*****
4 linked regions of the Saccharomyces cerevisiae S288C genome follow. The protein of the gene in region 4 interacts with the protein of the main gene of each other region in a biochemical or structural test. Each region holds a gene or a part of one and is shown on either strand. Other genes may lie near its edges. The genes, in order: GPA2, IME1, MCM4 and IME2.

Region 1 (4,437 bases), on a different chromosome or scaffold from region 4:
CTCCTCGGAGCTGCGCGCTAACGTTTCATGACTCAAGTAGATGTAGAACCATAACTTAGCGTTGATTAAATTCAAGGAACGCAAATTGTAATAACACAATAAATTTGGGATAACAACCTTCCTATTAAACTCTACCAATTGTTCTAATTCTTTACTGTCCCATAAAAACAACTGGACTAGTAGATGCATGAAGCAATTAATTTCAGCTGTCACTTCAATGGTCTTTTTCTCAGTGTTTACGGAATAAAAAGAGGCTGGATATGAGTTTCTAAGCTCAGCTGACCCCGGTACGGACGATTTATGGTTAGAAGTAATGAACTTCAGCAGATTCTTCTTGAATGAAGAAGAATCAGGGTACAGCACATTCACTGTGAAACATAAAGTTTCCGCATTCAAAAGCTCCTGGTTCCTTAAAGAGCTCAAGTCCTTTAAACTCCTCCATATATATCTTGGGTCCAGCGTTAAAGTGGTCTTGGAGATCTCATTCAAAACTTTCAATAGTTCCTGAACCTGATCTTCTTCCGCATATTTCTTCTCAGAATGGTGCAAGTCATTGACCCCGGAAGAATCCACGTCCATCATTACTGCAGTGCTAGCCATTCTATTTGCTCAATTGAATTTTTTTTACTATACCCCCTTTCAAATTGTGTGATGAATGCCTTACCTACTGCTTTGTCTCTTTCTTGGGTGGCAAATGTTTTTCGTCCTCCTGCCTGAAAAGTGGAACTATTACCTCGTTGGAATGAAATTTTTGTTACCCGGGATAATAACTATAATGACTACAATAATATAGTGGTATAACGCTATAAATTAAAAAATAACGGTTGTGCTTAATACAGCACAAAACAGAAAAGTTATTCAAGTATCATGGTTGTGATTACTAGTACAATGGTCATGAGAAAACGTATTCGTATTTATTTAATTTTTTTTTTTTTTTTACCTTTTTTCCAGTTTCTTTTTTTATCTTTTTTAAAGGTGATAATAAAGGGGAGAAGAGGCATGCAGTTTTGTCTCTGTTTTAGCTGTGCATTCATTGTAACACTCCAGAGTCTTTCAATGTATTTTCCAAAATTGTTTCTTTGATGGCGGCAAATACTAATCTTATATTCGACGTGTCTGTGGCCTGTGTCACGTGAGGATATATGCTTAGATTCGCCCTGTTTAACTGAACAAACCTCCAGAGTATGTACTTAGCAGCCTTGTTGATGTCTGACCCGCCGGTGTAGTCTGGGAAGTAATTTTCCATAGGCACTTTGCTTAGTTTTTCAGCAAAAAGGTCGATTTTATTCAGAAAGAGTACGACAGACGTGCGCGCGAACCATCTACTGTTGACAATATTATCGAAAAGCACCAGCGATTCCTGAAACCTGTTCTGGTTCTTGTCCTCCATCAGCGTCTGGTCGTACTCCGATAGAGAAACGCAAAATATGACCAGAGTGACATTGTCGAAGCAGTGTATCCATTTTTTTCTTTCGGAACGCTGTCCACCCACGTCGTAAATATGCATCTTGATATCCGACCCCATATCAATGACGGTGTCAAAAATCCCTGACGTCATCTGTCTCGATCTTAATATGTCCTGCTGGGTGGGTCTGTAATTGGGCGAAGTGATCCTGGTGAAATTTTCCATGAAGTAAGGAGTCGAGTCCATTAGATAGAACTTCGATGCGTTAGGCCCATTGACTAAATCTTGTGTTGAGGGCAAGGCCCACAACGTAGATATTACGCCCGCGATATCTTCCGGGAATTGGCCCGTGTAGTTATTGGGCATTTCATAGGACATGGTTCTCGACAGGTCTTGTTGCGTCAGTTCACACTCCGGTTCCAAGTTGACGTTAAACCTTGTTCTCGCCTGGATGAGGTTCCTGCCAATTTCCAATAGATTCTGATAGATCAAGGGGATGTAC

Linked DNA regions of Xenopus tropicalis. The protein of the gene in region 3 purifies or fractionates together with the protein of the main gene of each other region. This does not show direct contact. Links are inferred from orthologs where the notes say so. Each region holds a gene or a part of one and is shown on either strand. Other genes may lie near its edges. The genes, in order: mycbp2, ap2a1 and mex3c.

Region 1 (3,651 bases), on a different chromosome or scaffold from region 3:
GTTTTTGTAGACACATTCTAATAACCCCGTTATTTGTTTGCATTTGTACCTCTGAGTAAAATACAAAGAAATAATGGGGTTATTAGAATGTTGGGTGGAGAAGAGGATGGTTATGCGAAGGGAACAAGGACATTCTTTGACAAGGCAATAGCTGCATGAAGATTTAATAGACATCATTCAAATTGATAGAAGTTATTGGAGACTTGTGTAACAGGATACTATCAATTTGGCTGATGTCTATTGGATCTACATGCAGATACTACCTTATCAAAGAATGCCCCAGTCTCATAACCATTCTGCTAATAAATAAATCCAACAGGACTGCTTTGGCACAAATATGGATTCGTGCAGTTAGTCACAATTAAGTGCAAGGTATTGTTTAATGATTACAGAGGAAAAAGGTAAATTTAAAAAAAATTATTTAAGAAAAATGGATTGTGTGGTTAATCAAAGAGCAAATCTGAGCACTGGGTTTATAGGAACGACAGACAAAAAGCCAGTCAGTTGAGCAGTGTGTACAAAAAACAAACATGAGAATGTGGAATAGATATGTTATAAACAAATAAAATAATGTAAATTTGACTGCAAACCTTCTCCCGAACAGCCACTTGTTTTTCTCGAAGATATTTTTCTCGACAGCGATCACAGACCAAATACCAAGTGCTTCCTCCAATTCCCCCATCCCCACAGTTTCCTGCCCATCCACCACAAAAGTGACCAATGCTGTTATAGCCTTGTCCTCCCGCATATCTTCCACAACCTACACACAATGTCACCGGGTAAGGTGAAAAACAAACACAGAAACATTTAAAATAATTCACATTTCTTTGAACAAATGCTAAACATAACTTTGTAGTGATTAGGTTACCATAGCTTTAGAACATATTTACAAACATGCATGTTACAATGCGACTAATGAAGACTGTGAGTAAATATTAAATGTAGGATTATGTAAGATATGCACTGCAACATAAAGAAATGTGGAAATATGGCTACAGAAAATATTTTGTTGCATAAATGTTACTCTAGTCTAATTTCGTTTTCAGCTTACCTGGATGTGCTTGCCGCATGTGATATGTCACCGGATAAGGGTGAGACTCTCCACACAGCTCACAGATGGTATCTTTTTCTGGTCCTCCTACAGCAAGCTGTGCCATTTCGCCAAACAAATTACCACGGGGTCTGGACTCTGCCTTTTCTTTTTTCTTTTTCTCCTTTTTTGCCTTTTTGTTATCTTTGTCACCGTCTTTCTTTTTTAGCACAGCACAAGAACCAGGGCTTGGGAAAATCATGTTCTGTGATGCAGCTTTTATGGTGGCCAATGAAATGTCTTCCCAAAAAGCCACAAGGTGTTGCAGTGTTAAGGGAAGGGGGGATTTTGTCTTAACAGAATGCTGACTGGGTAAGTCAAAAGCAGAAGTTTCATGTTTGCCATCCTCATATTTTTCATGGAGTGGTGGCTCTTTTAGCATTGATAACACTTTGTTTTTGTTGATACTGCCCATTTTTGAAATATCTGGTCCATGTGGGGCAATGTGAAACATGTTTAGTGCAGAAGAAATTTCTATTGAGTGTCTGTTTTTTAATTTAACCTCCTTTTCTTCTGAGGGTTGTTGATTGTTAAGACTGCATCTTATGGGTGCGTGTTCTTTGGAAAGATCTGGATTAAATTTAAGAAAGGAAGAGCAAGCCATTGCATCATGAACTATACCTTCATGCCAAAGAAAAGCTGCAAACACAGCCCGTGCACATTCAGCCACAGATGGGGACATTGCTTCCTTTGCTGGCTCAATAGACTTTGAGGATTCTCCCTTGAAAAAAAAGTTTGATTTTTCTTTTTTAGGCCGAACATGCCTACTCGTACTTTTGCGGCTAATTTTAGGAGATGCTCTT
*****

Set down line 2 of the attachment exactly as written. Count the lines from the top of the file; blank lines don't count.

Region 1 (4,437 bases), on a different chromosome or scaffold from region 4: